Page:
Lincoln prepares move to center after bruising win

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LITTLE ROCK, Ark. (AP) — Arkansas Sen. Blanche Lincoln prepared a return to the political center Wednesday as she began a general election campaign for a third term, a day after fending off a challenge from the left in the Democratic runoff for her seat.

Lincoln, who defeated Lt. Gov. Bill Halter in Tuesday’s runoff, said voters would see her as someone who’s worked with both parties while her Republican challenger painted her as too allied with President Barack Obama to win in November.

“I think there’s no doubt that there’s plenty of opportunities to see places where I’ve stood up against the administration and stood up for Arkansas on things I think are important,” Lincoln told The Associated Press Wednesday. “All you have to do is look at my record. I’m certainly right there smack dab in the middle.”

Republican Congressman John Boozman, who will face Lincoln in the general election, wasted no time portraying her as too close to Obama for Arkansas. The president lost the state by 20 points to Republican John McCain in the 2008 election.

“She embraced the endorsement of President Obama and I think that’s the problem,” Boozman told the AP. “When push comes to shove, she folds and does what the president asks her.”

Tuesday’s results showed Lincoln could push back against the anger she faced from the left on health care and other issues. Liberal groups and labor unions had criticized her for opposing a new government-run insurance plan as part of the health care reform.

But now she faces the ire of Republicans over her vote in favor of the health care overhaul.

“Senator Lincoln embraced the health care bill and was very proud to be the deciding vote, and the people of Arkansas very much are opposed to it,” Boozman said.

When first faced with Halter’s challenge, Lincoln portrayed herself as independent from the party and touted her opposition to the public option. Forced into a runoff, she tacked left with ads that showed her as a partner with Obama on health care.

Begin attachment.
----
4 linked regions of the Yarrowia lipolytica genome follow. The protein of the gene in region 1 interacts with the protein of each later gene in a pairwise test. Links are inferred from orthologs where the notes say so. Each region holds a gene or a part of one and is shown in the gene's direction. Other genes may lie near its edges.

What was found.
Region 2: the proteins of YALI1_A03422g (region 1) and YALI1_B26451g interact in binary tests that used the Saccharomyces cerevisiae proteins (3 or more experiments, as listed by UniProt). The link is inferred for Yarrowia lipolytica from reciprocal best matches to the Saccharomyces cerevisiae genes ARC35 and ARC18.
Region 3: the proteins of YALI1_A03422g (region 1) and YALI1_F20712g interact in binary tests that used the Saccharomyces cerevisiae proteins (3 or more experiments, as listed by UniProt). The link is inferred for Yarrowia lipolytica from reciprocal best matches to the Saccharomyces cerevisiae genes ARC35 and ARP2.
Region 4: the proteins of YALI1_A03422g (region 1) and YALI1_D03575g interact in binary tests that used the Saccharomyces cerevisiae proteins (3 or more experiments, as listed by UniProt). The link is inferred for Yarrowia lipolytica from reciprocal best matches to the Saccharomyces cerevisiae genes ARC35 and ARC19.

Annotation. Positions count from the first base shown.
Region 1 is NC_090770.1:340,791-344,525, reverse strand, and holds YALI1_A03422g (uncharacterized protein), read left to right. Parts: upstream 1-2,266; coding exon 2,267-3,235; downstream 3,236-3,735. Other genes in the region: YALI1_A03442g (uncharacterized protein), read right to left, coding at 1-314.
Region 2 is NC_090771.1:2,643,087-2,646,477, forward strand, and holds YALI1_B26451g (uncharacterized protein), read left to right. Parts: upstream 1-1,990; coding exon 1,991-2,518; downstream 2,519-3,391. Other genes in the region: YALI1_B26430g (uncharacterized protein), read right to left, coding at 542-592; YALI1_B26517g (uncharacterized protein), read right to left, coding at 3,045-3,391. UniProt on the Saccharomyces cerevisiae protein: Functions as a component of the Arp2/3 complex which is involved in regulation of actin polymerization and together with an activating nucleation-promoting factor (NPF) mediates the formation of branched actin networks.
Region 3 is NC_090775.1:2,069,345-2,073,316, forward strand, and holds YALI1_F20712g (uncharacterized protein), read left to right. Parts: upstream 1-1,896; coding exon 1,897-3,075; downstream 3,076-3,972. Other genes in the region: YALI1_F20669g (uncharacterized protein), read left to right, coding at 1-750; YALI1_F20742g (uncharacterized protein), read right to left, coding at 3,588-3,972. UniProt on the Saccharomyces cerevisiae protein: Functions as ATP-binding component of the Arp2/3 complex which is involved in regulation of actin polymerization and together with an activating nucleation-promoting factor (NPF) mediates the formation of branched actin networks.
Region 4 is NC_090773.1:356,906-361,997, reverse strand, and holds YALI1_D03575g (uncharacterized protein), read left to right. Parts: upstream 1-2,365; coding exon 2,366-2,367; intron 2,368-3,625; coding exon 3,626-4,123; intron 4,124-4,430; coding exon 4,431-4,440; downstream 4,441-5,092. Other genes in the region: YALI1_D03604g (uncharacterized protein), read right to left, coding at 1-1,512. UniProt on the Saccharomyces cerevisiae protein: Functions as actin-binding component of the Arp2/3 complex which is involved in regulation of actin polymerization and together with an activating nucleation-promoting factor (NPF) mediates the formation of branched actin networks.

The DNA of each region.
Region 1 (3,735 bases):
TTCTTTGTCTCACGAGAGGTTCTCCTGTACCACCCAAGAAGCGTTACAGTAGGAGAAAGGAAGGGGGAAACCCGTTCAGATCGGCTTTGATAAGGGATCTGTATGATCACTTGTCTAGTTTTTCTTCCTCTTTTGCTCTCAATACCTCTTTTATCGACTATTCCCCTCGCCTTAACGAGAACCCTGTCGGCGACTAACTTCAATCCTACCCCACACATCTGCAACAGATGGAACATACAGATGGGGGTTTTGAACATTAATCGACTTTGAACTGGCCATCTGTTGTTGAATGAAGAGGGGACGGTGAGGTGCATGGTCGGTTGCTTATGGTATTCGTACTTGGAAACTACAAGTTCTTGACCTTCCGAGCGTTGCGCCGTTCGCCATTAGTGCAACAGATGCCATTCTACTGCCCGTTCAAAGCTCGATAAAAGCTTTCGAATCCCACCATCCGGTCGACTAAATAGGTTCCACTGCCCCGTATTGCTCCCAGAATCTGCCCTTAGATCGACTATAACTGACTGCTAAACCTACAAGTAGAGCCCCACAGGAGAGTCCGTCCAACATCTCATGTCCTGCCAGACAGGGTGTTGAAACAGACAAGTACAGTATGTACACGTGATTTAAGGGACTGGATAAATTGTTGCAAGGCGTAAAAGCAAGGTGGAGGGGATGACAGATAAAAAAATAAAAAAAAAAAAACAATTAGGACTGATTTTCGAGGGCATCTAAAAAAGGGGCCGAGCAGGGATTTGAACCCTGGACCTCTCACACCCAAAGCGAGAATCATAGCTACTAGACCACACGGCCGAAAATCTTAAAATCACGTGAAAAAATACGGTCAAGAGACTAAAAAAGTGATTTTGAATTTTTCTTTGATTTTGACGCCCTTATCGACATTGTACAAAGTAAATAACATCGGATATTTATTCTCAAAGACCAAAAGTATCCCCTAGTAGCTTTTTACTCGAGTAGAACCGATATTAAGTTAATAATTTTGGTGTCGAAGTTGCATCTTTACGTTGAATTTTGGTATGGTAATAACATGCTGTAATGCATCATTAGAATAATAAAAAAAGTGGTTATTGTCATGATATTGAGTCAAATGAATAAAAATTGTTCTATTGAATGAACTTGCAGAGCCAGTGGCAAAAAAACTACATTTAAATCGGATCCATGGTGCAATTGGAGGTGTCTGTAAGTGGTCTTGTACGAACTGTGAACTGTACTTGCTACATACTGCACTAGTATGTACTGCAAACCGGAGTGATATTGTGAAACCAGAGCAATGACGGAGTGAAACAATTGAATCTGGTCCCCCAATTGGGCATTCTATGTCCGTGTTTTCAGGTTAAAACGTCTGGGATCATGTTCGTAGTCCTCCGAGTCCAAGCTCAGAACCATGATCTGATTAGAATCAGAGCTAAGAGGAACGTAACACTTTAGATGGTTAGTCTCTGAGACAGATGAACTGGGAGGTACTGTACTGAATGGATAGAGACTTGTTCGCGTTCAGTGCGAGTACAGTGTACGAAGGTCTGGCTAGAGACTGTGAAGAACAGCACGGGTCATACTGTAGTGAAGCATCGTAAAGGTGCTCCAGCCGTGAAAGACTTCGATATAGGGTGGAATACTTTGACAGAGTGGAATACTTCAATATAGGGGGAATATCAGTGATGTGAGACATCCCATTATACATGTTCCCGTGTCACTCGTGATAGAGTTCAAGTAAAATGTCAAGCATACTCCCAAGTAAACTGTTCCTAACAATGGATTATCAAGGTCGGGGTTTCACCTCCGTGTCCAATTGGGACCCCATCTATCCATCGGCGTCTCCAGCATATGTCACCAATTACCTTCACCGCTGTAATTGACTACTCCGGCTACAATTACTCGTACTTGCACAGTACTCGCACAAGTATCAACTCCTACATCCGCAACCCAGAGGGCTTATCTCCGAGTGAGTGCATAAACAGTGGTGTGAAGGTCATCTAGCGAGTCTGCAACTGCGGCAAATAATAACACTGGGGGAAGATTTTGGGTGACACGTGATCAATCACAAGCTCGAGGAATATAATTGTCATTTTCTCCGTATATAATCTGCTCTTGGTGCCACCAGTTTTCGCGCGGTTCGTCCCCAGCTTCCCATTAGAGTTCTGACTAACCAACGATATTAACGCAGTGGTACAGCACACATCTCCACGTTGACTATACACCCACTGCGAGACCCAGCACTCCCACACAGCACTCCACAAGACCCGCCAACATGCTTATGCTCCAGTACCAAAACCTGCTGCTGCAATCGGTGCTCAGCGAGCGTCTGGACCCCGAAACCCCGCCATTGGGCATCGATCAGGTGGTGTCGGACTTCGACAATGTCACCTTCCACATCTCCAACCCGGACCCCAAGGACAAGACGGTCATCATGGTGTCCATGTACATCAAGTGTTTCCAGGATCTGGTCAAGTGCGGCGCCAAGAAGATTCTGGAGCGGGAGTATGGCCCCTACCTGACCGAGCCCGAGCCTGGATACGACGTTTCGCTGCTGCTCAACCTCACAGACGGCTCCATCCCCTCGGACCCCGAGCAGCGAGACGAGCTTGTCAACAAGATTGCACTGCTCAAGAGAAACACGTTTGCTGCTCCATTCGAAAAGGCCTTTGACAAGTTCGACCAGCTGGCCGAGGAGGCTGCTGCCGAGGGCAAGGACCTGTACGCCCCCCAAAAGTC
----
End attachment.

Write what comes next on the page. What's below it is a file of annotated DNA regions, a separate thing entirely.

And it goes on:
Carving out a position as a centrist in the race will be tricky, political observers say.

Lincoln, however, was quick Wednesday to point out areas where she’s opposed the Obama administration. She cited her support of a “resolution of disapproval” offered by Alaska Republican Lisa Murkowski aimed at stopping the Environmental Protection Agency from carrying out regulations controlling greenhouse gases.

The White House has threatened to veto the resolution, which goes before the Senate for a vote Thursday.

Lincoln did not single out any of Boozman’s stances, but said the incumbent congressman has been more in lockstep with the GOP than she’s been with Democrats.

“He’s very nice, but I think he’s going to have a far more difficult time painting me to the left than where his record represents him on the far right,” Lincoln said.

Lincoln won after a bitter and expensive 14-week race against Halter, with the candidates spending more than $10 million on the campaign. That’s in addition to an estimated $10 million labor unions spent on the race in hopes of electing Halter.

Labor leaders said Wednesday they didn’t regret the spending, saying it sent a message to moderate Democrats to not take labor’s support for granted. Lincoln had attracted union anger by opposing the Employee Free Choice Act, legislation that would make it easier for workers to unionize.

As he thanked supporters in North Little Rock on Wednesday, Halter declined to say whether he would endorse Lincoln’s re-election bid but said he would issue a statement in coming days.

“I think she’s got a fine little dance step to maneuver here,” said Hal Bass, political science professor at Ouachita Baptist University. “I don’t think she gets very far by a whole hearted embrace of the Obama presidency. At the same time, she has to show she can work with both sides in a polarizing environment to get things done.”


Associated Press Writers Sam Hananel in Washington and Jill Zeman Bleed in North Little Rock contributed to this report.